They just keep on coming. Last month, a report was released by the American Statistical Association, the largest organization in the United States representing statisticians and related professionals, that smacked the “value-added method” (VAM) of evaluating teachers that has been embraced by school “reformers” in most states. And now, there’s new research that does the same thing.
These reports support the findings of other experts who have long warned against using for high-stakes purposes VAM, which purports to be able to take student standardized test scores and measure the “value” a teacher adds to student learning through complicated formulas that factor out other influences on student achievement (such as being hungry or tired or sick).
The newest one, as my colleague Lyndsey Layton reported, which was published Tuesday in Educational Evaluation and Policy Analysis, a peer-reviewed journal of the American Educational Research Association, looked at data collected through a project funded by the Bill & Melinda Gates Foundation, called the Measures of Effective Teaching. Gates has poured hundreds of millions of dollars into projects that evaluate teachers in part by student scores on standardized tests as a way that supposedly measures a teacher’s role in “student growth.”
But in something of an irony, the new study, Instructional Alignment as a Measure of Teaching Quality, which found little or no correlation between quality teaching and the appraisals teachers received using VAM, was also funded by the foundation. The authors, Morgan S. Polikoff at the University of Southern California and Andrew C. Porter at the University of Pennsylvania, question whether VAM data will be useful in evaluating teacher performance and shaping classroom instruction.
“While value-added measures do provide some useful information, our findings show that they are not picking up the things we think of as being good teaching,” said Polikoff. “Given the growing extent to which states are using these measures for a wide array of decisions, our findings are troubling.”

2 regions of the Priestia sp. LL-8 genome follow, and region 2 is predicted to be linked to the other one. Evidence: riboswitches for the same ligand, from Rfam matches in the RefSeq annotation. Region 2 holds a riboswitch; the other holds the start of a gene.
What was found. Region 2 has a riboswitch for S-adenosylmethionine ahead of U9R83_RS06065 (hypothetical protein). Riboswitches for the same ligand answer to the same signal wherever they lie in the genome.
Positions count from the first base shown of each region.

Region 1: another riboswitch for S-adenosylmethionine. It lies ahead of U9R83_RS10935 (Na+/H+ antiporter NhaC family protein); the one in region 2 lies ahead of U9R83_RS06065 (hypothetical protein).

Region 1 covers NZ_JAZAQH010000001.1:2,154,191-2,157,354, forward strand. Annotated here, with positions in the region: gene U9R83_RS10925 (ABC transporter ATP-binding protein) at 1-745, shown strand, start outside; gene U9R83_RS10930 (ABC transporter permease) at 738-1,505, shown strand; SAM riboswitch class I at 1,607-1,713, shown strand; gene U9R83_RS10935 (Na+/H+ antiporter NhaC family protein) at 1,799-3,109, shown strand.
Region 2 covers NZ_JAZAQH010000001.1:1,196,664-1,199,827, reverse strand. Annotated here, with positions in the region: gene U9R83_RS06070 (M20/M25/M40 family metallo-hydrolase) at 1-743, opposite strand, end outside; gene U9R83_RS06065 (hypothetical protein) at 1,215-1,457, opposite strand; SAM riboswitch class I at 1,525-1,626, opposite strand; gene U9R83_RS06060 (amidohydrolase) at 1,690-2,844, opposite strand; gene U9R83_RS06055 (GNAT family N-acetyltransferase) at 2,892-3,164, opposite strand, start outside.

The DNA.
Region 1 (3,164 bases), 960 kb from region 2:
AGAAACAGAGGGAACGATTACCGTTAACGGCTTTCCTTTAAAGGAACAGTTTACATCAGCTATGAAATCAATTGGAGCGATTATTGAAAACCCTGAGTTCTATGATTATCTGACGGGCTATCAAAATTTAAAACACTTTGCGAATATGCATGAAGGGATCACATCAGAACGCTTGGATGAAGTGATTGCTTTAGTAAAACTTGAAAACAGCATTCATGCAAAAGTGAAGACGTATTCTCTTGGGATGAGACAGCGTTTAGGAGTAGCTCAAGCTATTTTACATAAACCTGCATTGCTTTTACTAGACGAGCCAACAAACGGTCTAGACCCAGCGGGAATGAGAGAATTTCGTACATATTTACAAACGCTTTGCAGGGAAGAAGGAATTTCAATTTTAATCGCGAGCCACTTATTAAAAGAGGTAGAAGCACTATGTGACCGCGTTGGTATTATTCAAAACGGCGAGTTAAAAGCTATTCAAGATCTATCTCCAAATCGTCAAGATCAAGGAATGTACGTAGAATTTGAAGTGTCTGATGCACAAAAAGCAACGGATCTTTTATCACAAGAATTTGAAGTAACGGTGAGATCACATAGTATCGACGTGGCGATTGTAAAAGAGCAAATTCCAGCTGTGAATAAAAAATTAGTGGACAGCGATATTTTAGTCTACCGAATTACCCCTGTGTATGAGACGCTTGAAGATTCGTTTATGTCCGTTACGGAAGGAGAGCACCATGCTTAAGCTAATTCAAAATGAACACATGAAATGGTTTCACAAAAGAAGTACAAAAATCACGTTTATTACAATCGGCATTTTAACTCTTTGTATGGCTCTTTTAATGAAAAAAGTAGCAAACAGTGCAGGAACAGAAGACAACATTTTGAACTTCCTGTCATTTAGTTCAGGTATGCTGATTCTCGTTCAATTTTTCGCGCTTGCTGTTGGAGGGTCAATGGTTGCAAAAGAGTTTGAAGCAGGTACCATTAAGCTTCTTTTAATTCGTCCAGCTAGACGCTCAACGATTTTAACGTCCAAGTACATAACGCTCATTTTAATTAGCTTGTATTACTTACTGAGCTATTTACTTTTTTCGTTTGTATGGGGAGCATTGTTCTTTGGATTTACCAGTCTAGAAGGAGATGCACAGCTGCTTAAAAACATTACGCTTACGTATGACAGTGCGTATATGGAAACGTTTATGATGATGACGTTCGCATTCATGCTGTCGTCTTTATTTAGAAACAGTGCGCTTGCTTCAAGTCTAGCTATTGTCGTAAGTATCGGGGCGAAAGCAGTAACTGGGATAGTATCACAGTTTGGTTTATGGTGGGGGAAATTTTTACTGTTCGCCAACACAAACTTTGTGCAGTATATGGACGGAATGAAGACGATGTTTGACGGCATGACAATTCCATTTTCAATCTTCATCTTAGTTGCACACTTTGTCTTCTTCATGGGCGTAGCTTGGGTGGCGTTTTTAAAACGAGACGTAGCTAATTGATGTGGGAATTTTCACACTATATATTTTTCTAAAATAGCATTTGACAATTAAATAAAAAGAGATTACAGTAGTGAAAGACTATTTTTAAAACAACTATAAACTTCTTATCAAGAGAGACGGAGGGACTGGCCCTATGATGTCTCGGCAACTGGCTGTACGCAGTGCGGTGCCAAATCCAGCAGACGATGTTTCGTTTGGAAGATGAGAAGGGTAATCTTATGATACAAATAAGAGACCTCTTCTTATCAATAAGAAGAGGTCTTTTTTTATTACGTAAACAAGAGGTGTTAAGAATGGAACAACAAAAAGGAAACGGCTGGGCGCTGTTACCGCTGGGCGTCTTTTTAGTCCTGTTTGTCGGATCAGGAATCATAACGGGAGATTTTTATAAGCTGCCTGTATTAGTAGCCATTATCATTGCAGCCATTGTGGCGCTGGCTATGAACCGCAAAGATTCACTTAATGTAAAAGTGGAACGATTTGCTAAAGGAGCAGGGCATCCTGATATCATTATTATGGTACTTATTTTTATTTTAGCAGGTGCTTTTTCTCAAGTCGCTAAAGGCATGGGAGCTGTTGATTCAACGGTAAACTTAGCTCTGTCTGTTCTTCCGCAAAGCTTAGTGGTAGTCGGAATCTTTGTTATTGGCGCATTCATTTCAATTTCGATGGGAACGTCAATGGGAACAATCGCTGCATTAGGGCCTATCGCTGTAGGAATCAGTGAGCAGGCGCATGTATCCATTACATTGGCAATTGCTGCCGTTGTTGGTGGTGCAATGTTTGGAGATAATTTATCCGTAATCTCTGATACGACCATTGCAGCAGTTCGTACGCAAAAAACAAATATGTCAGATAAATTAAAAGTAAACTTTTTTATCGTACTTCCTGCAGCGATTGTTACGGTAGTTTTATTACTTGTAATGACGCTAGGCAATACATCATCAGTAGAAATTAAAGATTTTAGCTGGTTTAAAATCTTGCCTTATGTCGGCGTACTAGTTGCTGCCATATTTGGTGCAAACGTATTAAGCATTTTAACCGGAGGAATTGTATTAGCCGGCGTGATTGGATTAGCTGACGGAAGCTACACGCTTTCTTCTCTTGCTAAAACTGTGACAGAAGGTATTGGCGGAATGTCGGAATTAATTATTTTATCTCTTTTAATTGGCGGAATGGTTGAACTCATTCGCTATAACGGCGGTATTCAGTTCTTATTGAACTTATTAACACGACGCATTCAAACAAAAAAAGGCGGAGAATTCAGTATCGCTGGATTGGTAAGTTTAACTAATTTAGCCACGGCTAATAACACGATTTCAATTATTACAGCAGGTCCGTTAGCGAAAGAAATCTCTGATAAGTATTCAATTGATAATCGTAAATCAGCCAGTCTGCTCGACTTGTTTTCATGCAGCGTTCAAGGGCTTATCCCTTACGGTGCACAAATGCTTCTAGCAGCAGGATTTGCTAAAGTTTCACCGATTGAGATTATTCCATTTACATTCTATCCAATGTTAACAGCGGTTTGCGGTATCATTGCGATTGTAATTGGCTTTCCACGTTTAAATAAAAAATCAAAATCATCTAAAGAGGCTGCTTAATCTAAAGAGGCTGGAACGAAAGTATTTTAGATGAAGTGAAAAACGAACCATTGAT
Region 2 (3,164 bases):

While there are economists who argue that VAM can measure teacher effectiveness adequately, testing experts, academics, and other economists say that more than abundant evidence shows that it doesn’t, and that reformers should stop trying to evaluate teachers and principals with unreliable and invalid measurement tools. If you want to look other articles and reports on problems with VAM, here’s a list of 70, compiled by Audrey Amrein-Beardsley, associate professor at Mary Lou Fulton Teachers College at Arizona State University, and published on her blog, VAMboozled!
This method of assessment has become increasingly adopted during the Obama administration because Education Secretary Arne Duncan made these teacher evaluation systems mandatory for states that wanted to compete for Race to the Top grant money or receive a waiver from the most onerous demands of No Child Left Behind. In fact, the Education Department just revoked Washington state’s NCLB waiver because it had failed to do this.
It all makes you wonder if there is a point at which Gates and Duncan will look at the evidence that keeps piling up about VAM and question their own embrace of the assessment method. There’s been plenty of opportunity already for them to do this, but better late than never would apply here.